Fw: [iDC] old social architectures

Ulises arsalaan1-idc at yahoo.com
Sun Feb 11 15:11:49 EST 2007

It seems I sent some replies to individuals only, instead of to the whole list. I am re-sending to avoid any confusion. Apologies to Armin, Tobias, Michael and Grant for the double copies. 



You make some great points here, but your divisive tone at the end troubles me. Are you trying to create some beef between Nettime and iDC? ;-)

First, some responses to your arguments. I share your critique that the discourse of the digital divide promotes "the assumption that those without access to the Net are somehow lacking in public discourse and that to solve the problem is to give them access." If I quoted Bollinger, it was to show the inherent contradictions that such a discourse creates. My point throughout has been precisely that to the extent that social media creates a 'market,' we can expect only certain kinds of solutions to emerge from its application.

I think, however, that you go too far in casting doubt on any form of gift-giving that requires technology for its production (you  say: "The gift is now a privileged item of technology which requires skills -- which says a lot about the status of the gift in the 21C, that it is no longer a gift, no longer capable of being given, say, from the heart, but a "technology" which requires "skills" in order to "contribute" so as to reap the "benefits.""). The truth of the matter is that even the simplest of gift may require technology for its production. Baking a cake for a friend and contributing to Wikipedia may be two very different forms of gift-giving (Michael would probably say that the Wikipedia contribution is a form of non-reciprocal exchange, not a gift), but I don't think we should discount either one simply because an oven or a computer was required for its production.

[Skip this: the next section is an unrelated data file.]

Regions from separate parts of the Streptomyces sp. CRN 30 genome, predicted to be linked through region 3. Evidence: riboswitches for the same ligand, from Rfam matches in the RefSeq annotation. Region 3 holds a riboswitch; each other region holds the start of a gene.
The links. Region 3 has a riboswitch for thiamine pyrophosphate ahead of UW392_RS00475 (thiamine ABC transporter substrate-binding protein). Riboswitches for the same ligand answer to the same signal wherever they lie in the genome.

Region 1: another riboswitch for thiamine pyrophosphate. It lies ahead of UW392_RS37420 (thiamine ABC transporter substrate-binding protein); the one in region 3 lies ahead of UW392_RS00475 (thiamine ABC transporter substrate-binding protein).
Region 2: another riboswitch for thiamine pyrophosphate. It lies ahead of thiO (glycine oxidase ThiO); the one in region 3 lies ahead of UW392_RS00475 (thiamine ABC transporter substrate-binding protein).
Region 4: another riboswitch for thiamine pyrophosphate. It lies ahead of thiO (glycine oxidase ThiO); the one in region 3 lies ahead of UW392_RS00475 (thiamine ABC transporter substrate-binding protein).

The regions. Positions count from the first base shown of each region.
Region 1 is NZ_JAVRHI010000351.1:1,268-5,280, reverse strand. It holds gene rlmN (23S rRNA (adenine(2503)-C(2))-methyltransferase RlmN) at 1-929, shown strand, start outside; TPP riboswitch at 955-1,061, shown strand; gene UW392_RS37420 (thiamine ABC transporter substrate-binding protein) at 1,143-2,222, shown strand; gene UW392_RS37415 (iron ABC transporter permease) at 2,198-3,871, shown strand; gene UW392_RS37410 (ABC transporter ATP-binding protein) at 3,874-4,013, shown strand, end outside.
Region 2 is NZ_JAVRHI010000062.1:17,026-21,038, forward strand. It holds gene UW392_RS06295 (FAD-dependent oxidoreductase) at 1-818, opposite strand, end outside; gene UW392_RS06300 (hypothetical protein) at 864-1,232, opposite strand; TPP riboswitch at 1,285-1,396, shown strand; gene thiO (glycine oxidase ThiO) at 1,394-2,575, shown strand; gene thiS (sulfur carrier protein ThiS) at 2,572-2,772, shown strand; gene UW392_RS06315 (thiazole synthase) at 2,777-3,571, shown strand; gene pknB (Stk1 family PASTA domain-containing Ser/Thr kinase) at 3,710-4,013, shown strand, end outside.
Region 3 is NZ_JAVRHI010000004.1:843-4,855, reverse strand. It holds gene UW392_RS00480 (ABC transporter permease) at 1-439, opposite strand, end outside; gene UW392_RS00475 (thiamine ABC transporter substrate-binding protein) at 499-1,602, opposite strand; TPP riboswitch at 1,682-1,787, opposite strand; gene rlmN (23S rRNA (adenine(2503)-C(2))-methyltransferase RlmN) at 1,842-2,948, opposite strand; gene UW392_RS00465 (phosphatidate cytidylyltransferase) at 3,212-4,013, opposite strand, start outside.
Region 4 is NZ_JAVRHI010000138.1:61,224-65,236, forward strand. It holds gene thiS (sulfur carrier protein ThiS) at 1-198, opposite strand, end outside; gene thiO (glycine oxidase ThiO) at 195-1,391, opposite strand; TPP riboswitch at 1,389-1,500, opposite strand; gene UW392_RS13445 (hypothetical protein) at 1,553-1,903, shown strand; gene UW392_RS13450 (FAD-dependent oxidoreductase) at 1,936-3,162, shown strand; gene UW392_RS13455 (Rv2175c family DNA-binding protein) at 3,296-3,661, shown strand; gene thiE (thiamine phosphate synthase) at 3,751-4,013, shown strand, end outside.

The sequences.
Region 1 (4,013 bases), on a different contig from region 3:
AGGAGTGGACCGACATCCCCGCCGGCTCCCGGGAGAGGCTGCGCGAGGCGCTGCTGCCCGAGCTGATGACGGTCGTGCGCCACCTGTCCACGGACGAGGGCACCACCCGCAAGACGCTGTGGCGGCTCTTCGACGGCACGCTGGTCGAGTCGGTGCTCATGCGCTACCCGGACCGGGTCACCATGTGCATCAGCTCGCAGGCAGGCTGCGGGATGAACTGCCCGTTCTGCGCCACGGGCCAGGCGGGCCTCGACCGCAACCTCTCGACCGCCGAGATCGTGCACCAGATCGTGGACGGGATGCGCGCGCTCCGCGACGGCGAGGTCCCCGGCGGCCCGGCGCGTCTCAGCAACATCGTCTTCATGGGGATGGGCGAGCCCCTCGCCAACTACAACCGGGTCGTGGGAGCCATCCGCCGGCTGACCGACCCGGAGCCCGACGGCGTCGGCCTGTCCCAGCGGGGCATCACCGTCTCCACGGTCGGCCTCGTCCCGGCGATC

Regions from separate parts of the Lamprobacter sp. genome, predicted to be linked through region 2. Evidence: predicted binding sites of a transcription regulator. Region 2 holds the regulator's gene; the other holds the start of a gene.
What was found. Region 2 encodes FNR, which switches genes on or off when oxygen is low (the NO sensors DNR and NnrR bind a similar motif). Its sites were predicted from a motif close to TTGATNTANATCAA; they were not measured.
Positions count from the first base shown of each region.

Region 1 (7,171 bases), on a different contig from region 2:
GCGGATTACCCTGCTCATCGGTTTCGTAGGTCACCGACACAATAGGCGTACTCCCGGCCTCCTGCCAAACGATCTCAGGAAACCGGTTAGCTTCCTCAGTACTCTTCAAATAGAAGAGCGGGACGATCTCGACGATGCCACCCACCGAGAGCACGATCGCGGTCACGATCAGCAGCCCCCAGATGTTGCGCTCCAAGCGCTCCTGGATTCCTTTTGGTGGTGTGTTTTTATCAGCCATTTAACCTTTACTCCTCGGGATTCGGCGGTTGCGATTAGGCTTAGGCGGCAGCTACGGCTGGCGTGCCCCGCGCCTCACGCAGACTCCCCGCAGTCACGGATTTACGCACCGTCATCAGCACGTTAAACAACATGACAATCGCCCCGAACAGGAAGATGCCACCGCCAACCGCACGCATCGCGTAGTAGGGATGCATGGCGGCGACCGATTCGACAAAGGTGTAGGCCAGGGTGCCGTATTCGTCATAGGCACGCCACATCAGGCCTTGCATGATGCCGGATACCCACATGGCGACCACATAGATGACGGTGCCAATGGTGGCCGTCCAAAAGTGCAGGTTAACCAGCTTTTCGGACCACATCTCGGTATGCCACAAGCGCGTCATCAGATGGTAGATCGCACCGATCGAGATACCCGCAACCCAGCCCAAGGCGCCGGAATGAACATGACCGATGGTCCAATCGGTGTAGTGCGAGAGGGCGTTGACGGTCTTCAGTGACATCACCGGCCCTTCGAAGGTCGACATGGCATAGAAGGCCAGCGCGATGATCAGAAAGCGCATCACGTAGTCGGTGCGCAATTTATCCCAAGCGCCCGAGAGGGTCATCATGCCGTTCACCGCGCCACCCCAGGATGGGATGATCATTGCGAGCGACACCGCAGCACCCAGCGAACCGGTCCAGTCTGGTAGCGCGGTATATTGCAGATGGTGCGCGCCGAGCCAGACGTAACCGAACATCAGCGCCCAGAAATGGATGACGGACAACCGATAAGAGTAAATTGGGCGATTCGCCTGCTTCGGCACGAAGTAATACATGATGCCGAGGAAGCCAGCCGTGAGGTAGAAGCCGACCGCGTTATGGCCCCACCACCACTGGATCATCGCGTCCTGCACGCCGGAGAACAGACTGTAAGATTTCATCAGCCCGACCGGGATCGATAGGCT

Likewise, I think that when you assert that "social media *doesn't* educate because it doesn't engender questioning" you are adopting a technological determinist position that gives too much power to the technology without  considering who, how and when it may be applied.

And yes, to my facile remark of _What Would Freire Do?_, I deserve an equally facile response in the form of _Freire is alive today, and he is blogging in Arabic!_. You are right: it's about figuring out our own responsibilities and our own biases --of finding the Freire within (here I go again with the cheap Freire comments!). But to suggest that this list is better than that other list, and that this or that list sucks because of the attempts at 'professionalizing' the discourse seems contrary to your own advise. If you think this discussion is not addressing the appropriate questions, or is too neatly packaged in professional language, then you can either abandon it or re-engage it in subversive ways. It seems you yourself are suggesting we have a responsibility to do the latter. 



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